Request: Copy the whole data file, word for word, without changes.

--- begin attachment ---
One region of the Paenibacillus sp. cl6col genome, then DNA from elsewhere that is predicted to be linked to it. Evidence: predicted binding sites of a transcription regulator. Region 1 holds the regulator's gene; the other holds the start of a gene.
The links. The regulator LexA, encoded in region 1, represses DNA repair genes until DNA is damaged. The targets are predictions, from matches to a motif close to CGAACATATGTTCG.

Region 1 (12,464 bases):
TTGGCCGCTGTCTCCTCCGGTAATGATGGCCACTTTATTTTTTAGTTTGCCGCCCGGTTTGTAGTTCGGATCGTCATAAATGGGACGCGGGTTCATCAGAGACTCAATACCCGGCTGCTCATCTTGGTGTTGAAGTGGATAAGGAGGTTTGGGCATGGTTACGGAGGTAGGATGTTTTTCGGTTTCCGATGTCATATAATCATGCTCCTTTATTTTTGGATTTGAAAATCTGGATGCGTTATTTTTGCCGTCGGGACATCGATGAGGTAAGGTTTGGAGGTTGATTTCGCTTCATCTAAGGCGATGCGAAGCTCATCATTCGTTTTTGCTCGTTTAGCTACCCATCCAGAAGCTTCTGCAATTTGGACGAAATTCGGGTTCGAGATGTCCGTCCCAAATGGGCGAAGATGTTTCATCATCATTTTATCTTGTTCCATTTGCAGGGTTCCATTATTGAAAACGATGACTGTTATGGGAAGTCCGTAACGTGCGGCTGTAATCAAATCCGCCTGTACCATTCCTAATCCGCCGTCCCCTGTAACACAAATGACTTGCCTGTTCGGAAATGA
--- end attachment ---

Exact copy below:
One region of the Paenibacillus sp. cl6col genome, then DNA from elsewhere that is predicted to be linked to it. Evidence: predicted binding sites of a transcription regulator. Region 1 holds the regulator's gene; the other holds the start of a gene.
The links. The regulator LexA, encoded in region 1, represses DNA repair genes until DNA is damaged. The targets are predictions, from matches to a motif close to CGAACATATGTTCG.

Region 1 (12,464 bases):
TTGGCCGCTGTCTCCTCCGGTAATGATGGCCACTTTATTTTTTAGTTTGCCGCCCGGTTTGTAGTTCGGATCGTCATAAATGGGACGCGGGTTCATCAGAGACTCAATACCCGGCTGCTCATCTTGGTGTTGAAGTGGATAAGGAGGTTTGGGCATGGTTACGGAGGTAGGATGTTTTTCGGTTTCCGATGTCATATAATCATGCTCCTTTATTTTTGGATTTGAAAATCTGGATGCGTTATTTTTGCCGTCGGGACATCGATGAGGTAAGGTTTGGAGGTTGATTTCGCTTCATCTAAGGCGATGCGAAGCTCATCATTCGTTTTTGCTCGTTTAGCTACCCATCCAGAAGCTTCTGCAATTTGGACGAAATTCGGGTTCGAGATGTCCGTCCCAAATGGGCGAAGATGTTTCATCATCATTTTATCTTGTTCCATTTGCAGGGTTCCATTATTGAAAACGATGACTGTTATGGGAAGTCCGTAACGTGCGGCTGTAATCAAATCCGCCTGTACCATTCCTAATCCGCCGTCCCCTGTAACACAAATGACTTGCCTGTTCGGAAATGA